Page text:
Pierce said that could never happen at his field.
For one, there’s no corn.
"We talked about putting some corn out there but we’ve got so much deer and turkey out here," he said. "I had grown some corn last year in our garden and they ate it up. There’s no use putting it around the outfield because they’ll get it also."
But like Costner in the movie, Pierce said people still find humor in what he’s created.
"I tell them where I live and they say ‘Oh, Butter and Egg Road! You’re the one that built the baseball field out there didn’t you,’" Pierce said. "And they laugh. But what I’ve done is given the kids an opportunity to play baseball. Sure, I’ve spent some dollars on it, but I’m using it as a business also for my camps so it’s not that I’m a completely crazy nut."
More then anything Pierce just wanted to capture a piece of his childhood and present it to Brett and his friends.
"When I was growing up, across the street from my house we had an empty lot. All the kids would get together and we’d have a baseball game. It was nothing like this, but it was sandlot baseball," he said. "We’ve had high school kids come out here in groups on Sunday afternoons, split up evenly, and play baseball. It’s just something they like to do. After they’re finished, they’ll go for a swim in the pond or do a little fishing so it’s like their own little recreational area."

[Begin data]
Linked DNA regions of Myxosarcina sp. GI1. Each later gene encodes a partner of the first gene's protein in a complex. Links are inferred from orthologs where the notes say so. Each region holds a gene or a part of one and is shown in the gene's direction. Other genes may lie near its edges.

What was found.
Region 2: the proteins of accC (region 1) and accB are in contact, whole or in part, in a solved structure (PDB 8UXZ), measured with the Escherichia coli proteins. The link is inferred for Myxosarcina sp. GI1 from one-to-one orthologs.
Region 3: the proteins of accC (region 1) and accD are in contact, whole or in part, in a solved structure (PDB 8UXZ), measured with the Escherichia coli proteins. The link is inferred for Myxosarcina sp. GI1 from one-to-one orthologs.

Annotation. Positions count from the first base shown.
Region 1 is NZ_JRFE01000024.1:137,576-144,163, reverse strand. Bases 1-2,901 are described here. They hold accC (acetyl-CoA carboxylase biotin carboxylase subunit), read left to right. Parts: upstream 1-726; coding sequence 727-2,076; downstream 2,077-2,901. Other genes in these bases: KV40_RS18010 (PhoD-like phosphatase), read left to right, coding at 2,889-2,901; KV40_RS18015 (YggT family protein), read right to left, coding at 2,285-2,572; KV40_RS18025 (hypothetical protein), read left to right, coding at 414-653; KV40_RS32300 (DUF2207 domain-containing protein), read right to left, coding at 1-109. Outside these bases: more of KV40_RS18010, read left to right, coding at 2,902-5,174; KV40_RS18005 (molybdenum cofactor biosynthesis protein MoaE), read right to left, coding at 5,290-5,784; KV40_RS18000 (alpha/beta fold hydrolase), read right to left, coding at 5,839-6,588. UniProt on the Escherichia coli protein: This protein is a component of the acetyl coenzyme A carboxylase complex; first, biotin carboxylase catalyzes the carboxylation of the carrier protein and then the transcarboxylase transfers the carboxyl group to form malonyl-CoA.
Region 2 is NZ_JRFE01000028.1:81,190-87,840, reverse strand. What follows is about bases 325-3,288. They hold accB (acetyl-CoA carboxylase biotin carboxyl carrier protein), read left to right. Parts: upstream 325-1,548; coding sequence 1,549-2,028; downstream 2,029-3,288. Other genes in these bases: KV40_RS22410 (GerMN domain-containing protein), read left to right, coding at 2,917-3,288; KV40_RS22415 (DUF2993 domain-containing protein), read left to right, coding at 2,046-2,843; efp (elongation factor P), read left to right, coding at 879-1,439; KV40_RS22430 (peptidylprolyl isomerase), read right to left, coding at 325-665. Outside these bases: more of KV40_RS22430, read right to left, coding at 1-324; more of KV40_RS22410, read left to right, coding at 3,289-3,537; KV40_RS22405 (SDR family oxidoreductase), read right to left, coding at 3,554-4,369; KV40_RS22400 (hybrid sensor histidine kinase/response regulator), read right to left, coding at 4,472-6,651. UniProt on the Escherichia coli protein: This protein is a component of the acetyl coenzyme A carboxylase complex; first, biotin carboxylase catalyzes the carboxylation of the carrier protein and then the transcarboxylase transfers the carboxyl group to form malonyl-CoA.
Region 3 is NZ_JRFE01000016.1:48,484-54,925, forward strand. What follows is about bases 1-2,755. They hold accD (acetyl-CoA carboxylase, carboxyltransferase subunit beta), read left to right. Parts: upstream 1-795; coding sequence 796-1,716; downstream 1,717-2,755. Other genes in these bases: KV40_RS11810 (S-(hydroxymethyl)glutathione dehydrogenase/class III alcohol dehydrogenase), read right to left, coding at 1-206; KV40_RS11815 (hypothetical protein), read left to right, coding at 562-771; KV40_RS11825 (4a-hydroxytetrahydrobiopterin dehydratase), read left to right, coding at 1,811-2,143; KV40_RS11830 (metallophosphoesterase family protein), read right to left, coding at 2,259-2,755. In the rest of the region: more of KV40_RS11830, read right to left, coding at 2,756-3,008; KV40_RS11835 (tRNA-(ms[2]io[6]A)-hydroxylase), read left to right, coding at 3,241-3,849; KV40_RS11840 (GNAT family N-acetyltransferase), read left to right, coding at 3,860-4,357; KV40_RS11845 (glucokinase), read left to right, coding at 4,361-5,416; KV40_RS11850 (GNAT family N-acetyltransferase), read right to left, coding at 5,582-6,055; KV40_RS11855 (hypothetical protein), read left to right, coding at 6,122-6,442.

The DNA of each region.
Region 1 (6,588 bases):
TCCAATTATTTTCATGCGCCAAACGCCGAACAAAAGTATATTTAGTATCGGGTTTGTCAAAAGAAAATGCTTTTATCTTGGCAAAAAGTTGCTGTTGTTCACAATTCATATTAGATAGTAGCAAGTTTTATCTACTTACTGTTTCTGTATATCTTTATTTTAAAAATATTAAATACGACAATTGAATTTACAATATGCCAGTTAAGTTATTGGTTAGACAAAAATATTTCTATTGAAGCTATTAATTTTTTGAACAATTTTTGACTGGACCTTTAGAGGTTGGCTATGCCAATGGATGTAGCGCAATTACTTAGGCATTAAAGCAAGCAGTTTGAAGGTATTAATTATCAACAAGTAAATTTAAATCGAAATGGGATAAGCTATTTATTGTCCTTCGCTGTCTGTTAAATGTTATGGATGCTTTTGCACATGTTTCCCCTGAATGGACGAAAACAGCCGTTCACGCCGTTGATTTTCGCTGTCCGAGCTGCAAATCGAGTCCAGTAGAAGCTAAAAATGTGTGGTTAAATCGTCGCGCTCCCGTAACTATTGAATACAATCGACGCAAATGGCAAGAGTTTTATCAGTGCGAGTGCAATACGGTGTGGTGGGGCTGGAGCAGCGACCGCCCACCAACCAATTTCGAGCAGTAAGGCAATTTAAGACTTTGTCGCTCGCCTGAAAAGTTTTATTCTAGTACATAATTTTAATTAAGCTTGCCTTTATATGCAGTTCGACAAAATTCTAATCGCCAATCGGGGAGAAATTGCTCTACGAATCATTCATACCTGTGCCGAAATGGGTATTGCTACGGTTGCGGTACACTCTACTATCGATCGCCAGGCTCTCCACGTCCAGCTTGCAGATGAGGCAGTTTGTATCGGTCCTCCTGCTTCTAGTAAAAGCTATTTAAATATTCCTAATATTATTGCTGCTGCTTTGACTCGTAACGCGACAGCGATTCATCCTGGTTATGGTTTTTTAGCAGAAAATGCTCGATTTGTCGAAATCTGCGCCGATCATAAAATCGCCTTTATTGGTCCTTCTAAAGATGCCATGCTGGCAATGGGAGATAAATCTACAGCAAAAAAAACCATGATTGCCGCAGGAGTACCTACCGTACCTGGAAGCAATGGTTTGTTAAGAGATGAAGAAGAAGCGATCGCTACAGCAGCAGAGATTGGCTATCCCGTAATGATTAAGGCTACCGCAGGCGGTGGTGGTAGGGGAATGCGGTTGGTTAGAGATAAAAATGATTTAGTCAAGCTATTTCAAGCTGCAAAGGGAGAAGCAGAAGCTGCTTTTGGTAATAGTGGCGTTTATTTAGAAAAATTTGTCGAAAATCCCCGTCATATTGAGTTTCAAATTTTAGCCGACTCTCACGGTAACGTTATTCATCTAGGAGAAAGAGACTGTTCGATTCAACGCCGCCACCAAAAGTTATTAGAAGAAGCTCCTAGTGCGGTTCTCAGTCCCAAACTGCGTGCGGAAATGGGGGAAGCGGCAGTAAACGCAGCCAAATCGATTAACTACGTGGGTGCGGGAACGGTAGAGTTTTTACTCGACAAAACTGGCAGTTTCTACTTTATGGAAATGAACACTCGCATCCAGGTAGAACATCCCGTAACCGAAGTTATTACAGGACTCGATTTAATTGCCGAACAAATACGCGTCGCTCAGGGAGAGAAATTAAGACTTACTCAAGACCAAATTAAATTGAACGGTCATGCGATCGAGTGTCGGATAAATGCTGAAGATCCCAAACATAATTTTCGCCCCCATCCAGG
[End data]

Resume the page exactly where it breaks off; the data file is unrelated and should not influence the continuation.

There’s also no chain-link fences to mark the field’s boundaries. Ron said there’s a reason for this.
Susan, his wife, won’t allow it.
"She’s given me permission to put a hedge around the outside of the outfield," he said. "Susan won’t let me do certain things but she wants to put some benches up and get an old-fashioned scoreboard to put off to the side where we can keep score and write on. She gets into it, but there’s limitations on what she’ll let me do."
And no stadium lighting either.
"Justin Miller, from Hendricks Homecenter, came over to us at a function at the middle school last year and said ‘Ron, those lights you ordered have come in," Pierce recalled. "Susan was sitting there and she looked at me. She said ‘I know you’re kidding Justin. He better not have ordered any lights from you.’"
Pierce seems to want to keep his wife as pleased as possible. Last year, in left field, Pierce said there was large tree and the only way he could get permission from Susan to pull it up was a promise.
"It was a pretty good-sized tree and it just sat there for the whole season," said Pierce. "To take it down, I had to buy seven other trees to put around the house and make her happy, just so I wouldn’t have to take a lot of flack for it."
Although, Pierce’s homegrown baseball field is unique to Troy, it’s not the only one around central Alabama.
"There’s a coach in Prattville, an American Legion coach who’s got a field of his own," he said. "He doesn’t have lights around it either. I’m not sure what his wife thinks."